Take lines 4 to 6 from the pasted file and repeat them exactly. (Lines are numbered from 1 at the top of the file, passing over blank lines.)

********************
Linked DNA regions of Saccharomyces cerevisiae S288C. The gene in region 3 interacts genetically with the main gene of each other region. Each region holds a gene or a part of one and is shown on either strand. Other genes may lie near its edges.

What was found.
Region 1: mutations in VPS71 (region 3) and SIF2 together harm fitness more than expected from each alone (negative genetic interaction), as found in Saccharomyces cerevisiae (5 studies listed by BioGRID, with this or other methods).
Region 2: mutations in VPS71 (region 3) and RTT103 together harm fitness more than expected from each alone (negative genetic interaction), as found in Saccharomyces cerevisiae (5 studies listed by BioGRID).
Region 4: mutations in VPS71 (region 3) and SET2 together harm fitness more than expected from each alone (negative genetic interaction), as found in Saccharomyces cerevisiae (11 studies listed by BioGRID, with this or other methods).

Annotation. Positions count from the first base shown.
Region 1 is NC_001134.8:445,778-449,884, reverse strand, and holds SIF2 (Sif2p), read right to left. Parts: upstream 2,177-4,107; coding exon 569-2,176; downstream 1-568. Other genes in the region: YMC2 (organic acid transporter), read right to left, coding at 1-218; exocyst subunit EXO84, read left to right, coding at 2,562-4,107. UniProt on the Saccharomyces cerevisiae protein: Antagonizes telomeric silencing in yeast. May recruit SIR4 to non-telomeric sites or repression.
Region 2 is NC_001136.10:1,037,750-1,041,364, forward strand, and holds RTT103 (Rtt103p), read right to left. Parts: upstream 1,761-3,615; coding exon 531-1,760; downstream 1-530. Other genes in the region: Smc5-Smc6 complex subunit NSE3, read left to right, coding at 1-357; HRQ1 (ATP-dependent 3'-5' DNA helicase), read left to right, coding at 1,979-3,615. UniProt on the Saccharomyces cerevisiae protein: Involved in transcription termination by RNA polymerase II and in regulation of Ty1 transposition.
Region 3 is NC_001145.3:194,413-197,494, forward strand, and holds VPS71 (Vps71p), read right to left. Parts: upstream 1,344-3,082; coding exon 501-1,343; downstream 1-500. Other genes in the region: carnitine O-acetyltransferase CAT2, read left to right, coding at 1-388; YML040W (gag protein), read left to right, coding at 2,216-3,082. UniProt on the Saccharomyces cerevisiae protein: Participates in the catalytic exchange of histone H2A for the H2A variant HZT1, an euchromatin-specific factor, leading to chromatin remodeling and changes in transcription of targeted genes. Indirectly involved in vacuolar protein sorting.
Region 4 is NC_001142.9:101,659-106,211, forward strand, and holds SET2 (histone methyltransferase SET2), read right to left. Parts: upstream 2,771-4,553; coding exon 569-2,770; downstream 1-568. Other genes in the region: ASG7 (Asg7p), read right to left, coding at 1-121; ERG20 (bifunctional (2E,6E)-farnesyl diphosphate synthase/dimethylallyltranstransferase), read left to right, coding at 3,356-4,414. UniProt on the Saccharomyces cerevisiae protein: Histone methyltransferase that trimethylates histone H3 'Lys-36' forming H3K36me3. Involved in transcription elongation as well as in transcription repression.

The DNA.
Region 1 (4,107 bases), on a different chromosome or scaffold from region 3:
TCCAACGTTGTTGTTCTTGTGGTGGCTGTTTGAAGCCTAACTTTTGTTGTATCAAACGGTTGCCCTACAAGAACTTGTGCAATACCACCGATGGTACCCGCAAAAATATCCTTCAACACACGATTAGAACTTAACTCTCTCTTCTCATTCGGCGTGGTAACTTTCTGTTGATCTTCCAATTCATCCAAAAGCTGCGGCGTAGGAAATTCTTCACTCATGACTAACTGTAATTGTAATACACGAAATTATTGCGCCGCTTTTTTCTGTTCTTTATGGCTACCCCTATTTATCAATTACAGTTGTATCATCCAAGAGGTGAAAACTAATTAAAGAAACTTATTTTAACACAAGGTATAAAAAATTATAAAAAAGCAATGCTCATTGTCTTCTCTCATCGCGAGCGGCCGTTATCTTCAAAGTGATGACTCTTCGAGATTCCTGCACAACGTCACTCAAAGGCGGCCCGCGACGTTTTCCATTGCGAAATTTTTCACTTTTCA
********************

Region 2: mutations in VPS71 (region 3) and RTT103 together harm fitness more than expected from each alone (negative genetic interaction), as found in Saccharomyces cerevisiae (5 studies listed by BioGRID).
Region 4: mutations in VPS71 (region 3) and SET2 together harm fitness more than expected from each alone (negative genetic interaction), as found in Saccharomyces cerevisiae (11 studies listed by BioGRID, with this or other methods).

Annotation. Positions count from the first base shown.